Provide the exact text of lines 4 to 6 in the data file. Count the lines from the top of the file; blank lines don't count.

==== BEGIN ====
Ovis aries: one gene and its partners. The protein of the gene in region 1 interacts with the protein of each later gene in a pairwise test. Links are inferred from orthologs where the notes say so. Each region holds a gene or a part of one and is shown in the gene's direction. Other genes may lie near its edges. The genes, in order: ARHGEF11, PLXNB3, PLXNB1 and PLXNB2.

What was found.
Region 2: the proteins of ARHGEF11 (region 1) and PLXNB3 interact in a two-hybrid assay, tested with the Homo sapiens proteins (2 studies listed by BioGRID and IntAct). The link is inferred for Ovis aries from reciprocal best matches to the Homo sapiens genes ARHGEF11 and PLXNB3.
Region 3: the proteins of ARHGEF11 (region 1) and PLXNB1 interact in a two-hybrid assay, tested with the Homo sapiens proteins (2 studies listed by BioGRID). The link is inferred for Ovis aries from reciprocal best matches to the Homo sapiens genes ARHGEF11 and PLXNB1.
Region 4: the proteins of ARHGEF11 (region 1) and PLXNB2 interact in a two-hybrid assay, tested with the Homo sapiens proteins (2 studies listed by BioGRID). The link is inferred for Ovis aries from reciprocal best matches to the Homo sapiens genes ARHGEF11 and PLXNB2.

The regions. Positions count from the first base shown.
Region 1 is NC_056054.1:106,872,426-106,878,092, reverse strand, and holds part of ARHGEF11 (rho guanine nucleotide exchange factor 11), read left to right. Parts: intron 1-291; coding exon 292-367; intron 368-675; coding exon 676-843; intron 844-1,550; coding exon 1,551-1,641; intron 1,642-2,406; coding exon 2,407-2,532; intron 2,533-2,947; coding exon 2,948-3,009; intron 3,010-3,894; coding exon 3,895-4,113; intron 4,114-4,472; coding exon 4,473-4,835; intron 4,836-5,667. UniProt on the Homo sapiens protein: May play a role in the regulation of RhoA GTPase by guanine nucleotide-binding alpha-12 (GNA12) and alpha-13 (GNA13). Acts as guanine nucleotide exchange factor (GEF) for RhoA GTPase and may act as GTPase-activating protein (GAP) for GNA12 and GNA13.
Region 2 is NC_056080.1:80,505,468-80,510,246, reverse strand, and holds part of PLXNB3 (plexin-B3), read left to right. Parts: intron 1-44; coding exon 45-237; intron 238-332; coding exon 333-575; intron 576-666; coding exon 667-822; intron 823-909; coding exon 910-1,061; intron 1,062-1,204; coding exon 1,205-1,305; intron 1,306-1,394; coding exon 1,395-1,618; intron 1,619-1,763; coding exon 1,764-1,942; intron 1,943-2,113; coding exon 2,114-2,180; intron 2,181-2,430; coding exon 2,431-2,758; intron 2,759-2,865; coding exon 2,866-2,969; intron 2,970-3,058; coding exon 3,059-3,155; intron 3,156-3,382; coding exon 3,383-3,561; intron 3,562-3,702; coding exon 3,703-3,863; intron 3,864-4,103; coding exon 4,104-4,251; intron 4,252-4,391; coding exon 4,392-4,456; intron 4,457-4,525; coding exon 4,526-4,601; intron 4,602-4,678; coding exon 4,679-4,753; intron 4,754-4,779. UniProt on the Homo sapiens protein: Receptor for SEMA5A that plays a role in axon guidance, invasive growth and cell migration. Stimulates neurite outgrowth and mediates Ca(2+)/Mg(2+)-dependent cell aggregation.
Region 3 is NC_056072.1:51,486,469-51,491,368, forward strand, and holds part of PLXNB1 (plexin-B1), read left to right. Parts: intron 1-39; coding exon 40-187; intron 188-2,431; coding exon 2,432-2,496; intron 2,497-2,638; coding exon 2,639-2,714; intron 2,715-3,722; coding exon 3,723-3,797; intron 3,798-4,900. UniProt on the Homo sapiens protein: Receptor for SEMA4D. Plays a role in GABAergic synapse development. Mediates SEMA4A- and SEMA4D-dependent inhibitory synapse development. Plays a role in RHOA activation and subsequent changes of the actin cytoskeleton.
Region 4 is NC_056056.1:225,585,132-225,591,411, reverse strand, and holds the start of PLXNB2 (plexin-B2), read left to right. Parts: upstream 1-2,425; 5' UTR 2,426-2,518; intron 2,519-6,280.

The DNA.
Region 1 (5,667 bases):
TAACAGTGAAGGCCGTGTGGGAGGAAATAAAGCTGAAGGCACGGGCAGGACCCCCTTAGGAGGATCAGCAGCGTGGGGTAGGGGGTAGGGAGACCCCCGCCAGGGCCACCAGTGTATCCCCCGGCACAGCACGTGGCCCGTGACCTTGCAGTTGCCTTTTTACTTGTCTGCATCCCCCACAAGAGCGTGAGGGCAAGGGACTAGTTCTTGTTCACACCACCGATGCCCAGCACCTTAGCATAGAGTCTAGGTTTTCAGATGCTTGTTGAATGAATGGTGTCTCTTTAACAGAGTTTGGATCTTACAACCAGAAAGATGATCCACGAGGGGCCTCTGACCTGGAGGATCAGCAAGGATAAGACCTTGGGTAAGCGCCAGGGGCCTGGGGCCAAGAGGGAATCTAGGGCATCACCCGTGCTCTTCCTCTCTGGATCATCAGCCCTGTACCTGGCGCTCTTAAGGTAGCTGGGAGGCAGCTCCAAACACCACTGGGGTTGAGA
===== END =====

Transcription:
Region 3: the proteins of ARHGEF11 (region 1) and PLXNB1 interact in a two-hybrid assay, tested with the Homo sapiens proteins (2 studies listed by BioGRID). The link is inferred for Ovis aries from reciprocal best matches to the Homo sapiens genes ARHGEF11 and PLXNB1.
Region 4: the proteins of ARHGEF11 (region 1) and PLXNB2 interact in a two-hybrid assay, tested with the Homo sapiens proteins (2 studies listed by BioGRID). The link is inferred for Ovis aries from reciprocal best matches to the Homo sapiens genes ARHGEF11 and PLXNB2.

The regions. Positions count from the first base shown.